i agree that pleasure is a consequent of some physical actions, as is pain. I also agree that depending on the state of your body your taste can change, just like plato said through socrates " wine doesn’t taste the same to sick socrates as it does to healthy socrates". also its quite obvious that we can aquire a taste for something that we might not have liked before out of familiarity with it (like vegtables to alot of children).

As for survival, (assuming survival of the species too) the most pleasurabe act on the planet is also the most useful to the species(sex/reproduction) though in modern time sex is more for pleasure than anything else (contraception), also there is food and drink which offer us a broad range of possibilities for pleasure and the same while keep us alive. breathing air(the most natural and common action of all land animals) is not as much a matter of taste than necessity.although someone who live in mexico city would rave
about my air(cape breton in canada) as there is no smog or vast ammounts of pullution(disregarding the tar ponds).

i would not consider myself to believe that everything is pre-determined (as I have the freedom to choose what i do most of the time) but there are certain aspects of life that i can’t change by simply deciding to do so.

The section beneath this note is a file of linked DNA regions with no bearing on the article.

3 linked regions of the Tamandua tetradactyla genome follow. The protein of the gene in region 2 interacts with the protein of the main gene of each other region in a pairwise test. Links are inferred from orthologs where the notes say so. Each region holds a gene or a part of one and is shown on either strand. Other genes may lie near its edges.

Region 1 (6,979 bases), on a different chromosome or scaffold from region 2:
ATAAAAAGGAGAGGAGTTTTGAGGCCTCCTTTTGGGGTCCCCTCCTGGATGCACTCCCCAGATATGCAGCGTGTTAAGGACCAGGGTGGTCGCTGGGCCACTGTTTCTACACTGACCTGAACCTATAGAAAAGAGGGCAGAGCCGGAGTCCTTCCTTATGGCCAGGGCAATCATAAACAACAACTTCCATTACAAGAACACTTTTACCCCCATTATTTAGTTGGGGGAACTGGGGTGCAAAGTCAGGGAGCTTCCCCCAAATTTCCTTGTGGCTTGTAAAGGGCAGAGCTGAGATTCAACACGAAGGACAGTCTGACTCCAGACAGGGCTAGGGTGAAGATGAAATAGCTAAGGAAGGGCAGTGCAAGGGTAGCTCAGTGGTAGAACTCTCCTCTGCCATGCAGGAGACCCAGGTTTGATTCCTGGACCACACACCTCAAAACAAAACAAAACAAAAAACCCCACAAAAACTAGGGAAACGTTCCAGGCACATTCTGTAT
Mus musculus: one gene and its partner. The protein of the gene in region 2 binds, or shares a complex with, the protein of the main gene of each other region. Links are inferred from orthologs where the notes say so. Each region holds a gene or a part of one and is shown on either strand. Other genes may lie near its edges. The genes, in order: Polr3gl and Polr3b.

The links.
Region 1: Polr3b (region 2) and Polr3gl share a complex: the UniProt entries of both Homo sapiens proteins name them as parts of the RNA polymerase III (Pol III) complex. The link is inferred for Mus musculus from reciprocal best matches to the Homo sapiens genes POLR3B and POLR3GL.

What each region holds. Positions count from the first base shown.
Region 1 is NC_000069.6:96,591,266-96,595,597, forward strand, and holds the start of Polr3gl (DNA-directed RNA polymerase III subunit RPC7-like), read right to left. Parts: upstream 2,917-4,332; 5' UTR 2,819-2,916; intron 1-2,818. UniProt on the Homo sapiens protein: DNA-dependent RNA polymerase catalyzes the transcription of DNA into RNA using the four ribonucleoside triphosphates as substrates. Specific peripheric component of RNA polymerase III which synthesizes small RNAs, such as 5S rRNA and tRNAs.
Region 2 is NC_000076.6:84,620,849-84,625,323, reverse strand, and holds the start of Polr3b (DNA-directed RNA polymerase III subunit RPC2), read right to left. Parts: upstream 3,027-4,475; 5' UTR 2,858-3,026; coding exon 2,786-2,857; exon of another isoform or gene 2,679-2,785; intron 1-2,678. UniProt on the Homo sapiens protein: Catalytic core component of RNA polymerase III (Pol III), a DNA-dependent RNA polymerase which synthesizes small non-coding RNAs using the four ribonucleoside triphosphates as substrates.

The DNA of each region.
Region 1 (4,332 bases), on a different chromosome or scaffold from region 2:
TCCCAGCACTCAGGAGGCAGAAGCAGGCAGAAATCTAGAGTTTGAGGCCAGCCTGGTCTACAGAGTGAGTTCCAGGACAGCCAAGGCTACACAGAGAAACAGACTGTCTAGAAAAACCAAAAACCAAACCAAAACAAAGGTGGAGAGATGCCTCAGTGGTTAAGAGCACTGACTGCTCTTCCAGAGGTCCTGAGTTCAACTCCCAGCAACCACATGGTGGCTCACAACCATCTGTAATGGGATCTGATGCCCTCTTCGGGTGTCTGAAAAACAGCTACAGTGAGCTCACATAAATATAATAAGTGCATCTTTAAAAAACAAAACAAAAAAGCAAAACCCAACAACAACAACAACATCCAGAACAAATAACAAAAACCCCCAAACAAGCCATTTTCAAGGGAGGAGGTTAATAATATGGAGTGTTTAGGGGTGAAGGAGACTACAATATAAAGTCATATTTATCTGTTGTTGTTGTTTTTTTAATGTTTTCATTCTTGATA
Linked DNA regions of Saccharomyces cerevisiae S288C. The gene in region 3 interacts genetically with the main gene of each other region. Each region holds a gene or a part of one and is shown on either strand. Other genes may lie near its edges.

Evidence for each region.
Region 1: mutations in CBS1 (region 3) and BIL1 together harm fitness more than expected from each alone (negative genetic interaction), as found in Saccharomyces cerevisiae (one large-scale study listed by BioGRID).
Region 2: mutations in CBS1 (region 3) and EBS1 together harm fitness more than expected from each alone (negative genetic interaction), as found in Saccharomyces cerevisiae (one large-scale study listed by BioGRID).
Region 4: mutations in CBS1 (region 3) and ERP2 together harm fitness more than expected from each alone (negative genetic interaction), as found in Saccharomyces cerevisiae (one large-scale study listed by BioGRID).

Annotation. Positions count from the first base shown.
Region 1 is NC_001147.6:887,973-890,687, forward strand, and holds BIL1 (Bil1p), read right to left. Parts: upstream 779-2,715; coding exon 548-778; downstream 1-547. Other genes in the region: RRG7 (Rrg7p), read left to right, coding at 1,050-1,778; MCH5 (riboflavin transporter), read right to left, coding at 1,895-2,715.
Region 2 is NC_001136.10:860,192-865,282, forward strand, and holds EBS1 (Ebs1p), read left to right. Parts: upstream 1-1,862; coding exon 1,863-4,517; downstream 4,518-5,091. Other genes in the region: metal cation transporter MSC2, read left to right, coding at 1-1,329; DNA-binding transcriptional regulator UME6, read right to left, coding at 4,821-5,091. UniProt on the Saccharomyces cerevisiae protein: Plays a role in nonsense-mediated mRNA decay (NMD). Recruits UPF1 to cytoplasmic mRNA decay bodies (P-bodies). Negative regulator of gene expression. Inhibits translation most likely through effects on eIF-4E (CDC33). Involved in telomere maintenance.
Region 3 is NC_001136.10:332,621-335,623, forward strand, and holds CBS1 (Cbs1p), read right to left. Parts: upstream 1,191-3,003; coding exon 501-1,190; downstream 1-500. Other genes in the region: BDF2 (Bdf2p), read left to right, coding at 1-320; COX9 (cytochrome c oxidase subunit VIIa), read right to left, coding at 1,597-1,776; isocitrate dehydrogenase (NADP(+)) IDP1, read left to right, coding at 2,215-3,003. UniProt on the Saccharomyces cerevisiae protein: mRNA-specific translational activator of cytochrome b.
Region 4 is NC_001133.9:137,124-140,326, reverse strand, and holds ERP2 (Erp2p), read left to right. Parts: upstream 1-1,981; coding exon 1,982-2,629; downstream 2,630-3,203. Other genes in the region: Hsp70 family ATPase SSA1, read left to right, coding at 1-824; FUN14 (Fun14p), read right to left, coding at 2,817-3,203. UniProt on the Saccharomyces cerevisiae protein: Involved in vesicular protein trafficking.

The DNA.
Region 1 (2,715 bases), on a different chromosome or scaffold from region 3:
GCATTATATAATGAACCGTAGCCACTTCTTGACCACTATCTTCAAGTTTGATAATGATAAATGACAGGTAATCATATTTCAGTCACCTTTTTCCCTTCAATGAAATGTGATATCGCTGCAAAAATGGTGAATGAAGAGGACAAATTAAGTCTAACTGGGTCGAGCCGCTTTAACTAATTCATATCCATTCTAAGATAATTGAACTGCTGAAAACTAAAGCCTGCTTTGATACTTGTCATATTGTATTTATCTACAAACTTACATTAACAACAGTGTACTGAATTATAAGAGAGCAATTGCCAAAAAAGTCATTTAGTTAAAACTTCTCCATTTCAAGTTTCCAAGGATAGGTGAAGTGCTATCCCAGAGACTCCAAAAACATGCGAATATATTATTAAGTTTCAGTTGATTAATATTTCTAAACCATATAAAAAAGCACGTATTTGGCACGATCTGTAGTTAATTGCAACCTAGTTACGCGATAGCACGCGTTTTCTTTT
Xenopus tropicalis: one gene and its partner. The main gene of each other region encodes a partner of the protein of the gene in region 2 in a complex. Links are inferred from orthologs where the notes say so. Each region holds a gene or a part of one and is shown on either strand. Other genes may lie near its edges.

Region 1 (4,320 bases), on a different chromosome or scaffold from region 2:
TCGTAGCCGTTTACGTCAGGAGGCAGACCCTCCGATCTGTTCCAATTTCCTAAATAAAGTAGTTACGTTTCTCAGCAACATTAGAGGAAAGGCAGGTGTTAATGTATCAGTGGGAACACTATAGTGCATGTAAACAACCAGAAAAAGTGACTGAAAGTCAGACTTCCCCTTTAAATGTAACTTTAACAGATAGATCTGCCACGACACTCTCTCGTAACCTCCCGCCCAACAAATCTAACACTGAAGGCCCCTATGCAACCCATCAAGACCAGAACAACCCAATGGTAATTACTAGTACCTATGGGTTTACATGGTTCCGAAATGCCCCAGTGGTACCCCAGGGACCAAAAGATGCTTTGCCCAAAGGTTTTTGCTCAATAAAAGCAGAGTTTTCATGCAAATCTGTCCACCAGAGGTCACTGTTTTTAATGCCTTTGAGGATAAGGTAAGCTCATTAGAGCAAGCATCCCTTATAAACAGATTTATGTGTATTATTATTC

I can choose what food and drink i consume(but its a necesity for me to eat/ drink/ breath/ if i want to survive. I can choose to buy whatever I want(from retailers, as slavery/buying stolen items are illegle) but i have to have money to buy these things and thus its a necessity to have to work or inheret money from some other means/lottery ect.) there are lots of thing i can choose and there are a lots of things that are predetermined, and that is why i dont think purely “free will” can exist (because the will can’t be free from consequences) or that everything is predetermined (because i have my preferences). as regards your question of choice between “moral pleasure” and “physical pleasure” i start by saying that i assume by “moral pleasure” you mean one applying to the mind moreso than the body(as the body is still present in thinking), and “physical pleasure” as pertaining to the senses. we have the ability to choose alot of things , we can choose to believe or question, “do” or not “do”, the end result of our choice is always action(whether its the mental act of deliberation/belief or the physical action of spatial movement through our environment) and the fact is we can only know for certain things of which we have experiance, that said I think the most improtant skill we as humans have is our thinking as it allows us to undertand our limitations and thinking in conjunction with memory gives us the ability to learn. knowledge is what allows us to become effective people when we decide to act on any impulse, we may have an impulse that we know is illogical (pick up that shady looking hitchhiker, while driving alone in the countryside) or (try to pick up that girl that is standing by that lumberjack looking guy at the bar) but that said the end result of any action is always pleasure/pain success/failure. I told my fried once, that we make a million decision in our lifes but the good part is that we only need to get the big decisions right. aka alot of our decisions are trivial. the important ones are the decisions which we have to pay more attention to. thats why knowledge is the most improtant persuit in human life, it prepares us for our big decisions. but back on topic , the purpose we have is our own to make and only after we act on a priori assumptions do we find out for certain if they were right. alot of “assumption” can be “known” before we act through the process of communication; communication allows us to learn from others actions(as long as we trust the source)